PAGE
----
Plenty of people know George Washington as the father of our country, but few people know, (and this is, perhaps, more important), just how similar he was in behavior to the Incredible Hulk. Stay with us.
As described by Thomas Jefferson, George Washington "was naturally irritable" and when his temper "broke its bonds, he was most tremendous in his wrath." One time, in fact, he became "much inflamed [and] got into one of those passions when he cannot command himself." Witnesses agreed that, after these sudden bursts of rage, Washington generally became calm and amiable again. Sound like anyone you know? Anyone, incredible, perhaps? (It's the Incredible Hulk.) The Iroquois Indians affectionately nicknamed Washington "Caunotaucarius," which translates to either "Town Destroyer" or "Devourer of Villages." We were really hoping it translated to "One Who, (When Angry), You Will Not Like" so we'd have more evidence for this whole Incredible Hulk thing, but "Town Destroyer" is pretty cool too, we guess.
Washington wasn't just a shirt-ripping comic book character waiting to happen, he was also an amazing general and, possibly, totally invincible. Washington was always at the frontlines in any of the many battles he took part in and there are countless stories of Washington returning from battle with bullet holes in his uniform, or without a horse, (it having been shot from under him), but he always remained unharmed. As a general, he believed, (like the always-screaming Leonidas), in the strength of small numbers. Typically both a loner and rebel, Washington preferred a small band of dedicated warriors over large armies any day of the week and he won plenty of battles when the odds were decidedly not in his favor. He once wrote that "Discipline is the soul of an army. It makes small numbers formidable; procures success to the weak, and esteem to all."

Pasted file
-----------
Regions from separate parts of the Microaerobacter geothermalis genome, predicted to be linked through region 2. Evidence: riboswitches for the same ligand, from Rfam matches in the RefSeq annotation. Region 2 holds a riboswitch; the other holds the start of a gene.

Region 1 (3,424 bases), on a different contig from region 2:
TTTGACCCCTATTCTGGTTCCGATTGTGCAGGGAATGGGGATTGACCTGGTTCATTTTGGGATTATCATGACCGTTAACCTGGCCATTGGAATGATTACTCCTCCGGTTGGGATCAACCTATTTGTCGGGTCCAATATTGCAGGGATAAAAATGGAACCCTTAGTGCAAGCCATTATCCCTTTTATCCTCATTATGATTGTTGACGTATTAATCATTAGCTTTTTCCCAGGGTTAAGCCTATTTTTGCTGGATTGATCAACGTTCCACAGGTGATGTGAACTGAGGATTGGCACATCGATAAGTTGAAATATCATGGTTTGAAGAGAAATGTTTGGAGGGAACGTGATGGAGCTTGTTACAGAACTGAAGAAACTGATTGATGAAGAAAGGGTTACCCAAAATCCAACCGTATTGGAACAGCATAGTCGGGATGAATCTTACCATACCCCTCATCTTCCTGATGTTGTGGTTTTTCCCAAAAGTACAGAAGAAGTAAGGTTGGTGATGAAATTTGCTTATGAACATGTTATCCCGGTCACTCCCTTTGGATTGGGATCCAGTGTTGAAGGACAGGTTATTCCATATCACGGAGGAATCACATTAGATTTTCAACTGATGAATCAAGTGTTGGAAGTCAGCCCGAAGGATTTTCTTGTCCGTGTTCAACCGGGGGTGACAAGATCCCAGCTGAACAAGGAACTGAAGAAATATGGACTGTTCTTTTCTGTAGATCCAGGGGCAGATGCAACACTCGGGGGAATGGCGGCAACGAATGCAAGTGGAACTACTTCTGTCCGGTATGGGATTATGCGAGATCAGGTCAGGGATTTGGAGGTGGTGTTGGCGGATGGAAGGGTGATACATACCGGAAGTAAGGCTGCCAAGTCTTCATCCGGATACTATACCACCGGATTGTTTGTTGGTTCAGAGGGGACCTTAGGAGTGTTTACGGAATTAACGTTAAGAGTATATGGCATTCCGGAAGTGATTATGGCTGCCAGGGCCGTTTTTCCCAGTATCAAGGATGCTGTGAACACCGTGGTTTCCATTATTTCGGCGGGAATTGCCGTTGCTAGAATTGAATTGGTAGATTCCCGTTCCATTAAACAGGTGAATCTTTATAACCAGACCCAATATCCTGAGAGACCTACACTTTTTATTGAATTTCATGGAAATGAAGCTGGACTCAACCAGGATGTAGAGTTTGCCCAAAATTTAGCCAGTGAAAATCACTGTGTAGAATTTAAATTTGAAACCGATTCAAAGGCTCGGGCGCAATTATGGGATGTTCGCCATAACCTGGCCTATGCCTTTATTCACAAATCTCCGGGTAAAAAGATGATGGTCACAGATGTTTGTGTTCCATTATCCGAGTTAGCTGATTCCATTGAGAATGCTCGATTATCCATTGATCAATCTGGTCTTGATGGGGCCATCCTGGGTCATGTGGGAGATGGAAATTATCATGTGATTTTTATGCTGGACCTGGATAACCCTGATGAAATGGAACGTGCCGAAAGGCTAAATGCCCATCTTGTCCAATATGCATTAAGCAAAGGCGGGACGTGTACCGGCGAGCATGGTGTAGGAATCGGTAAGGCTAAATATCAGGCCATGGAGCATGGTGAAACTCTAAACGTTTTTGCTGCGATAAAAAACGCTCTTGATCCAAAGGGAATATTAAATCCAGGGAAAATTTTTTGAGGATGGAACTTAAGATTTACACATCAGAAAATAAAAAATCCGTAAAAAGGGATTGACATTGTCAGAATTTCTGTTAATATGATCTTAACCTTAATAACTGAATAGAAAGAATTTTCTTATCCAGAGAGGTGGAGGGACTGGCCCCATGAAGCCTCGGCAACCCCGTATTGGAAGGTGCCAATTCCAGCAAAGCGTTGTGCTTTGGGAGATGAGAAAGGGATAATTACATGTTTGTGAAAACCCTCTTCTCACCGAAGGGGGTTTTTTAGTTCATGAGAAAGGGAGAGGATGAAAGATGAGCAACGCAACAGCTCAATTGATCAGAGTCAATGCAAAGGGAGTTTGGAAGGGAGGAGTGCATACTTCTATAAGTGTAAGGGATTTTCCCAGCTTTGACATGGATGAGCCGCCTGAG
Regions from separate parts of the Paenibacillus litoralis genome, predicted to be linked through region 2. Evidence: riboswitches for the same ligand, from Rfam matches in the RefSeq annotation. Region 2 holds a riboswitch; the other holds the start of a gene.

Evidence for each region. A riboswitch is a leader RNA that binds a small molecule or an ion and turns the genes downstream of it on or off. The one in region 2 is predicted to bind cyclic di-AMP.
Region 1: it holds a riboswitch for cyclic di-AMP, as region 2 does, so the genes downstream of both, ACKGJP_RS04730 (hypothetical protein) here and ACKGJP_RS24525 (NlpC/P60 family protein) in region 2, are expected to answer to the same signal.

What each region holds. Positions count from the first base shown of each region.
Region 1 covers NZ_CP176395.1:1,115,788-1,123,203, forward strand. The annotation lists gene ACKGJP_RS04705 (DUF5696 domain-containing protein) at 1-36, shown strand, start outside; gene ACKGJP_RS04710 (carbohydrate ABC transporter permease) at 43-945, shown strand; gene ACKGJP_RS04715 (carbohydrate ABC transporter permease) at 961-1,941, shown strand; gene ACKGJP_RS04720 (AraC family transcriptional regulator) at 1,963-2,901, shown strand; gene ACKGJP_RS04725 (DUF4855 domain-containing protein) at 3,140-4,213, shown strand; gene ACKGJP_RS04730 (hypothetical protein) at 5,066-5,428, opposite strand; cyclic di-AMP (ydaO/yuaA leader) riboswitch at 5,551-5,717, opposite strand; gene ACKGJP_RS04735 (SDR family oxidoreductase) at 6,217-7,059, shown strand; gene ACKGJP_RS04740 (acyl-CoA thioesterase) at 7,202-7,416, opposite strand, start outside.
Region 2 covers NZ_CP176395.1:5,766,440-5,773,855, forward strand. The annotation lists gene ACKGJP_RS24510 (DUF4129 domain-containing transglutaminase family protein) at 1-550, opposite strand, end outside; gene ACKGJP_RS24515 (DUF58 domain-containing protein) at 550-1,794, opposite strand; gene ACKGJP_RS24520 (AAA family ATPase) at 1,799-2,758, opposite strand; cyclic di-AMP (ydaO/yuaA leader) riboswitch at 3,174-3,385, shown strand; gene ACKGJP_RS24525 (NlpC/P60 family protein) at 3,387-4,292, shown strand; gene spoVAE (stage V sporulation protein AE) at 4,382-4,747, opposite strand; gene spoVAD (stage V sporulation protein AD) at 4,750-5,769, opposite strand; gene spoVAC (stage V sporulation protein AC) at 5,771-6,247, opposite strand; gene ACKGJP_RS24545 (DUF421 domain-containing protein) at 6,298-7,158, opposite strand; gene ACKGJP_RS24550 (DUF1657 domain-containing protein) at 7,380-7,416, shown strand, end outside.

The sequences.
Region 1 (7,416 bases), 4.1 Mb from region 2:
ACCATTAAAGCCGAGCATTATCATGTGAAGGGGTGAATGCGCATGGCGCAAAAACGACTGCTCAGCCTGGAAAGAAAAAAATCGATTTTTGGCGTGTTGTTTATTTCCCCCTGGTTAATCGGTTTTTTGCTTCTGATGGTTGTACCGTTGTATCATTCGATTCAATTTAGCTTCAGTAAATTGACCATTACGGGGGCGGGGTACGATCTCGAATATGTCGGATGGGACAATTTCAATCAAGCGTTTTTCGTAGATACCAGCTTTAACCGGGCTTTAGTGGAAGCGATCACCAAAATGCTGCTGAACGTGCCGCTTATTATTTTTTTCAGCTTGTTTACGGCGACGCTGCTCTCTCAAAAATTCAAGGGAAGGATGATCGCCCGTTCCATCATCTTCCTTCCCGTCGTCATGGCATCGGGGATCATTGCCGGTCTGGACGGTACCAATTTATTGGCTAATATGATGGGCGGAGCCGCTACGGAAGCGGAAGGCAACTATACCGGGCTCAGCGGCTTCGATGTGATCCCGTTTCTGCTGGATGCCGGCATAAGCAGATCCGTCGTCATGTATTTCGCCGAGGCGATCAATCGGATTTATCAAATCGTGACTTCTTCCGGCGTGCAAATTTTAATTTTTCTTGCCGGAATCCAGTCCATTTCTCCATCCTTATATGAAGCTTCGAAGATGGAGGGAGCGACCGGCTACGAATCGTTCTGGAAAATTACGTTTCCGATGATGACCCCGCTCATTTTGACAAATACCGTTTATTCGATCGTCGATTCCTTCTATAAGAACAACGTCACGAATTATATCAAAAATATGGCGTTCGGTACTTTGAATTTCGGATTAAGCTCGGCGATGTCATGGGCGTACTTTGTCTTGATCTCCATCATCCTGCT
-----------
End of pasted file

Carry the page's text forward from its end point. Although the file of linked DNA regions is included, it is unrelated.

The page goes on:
Though that isn't quite as catchy as "This is Sparta!" you'll have to agree that it's slightly more eloquent and certainly more recyclable, as it is more applicable to situations that may not explicitly involve Sparta.
Greatest Display of Badassedry:
Most Badass Quote:
After another tough battle where Washington was miraculously not wounded, he wrote a letter to his brother detailing his experiences. He described being surrounded by bullets and death and concluded by saying "I heard the bullets whistle and, believe me, there is something charming to the sound of bullets." When he caught news of this, King George III reportedly remarked that Washington's attitude would change if he'd heard a few more. But King George III didn't win the war, so fuck him.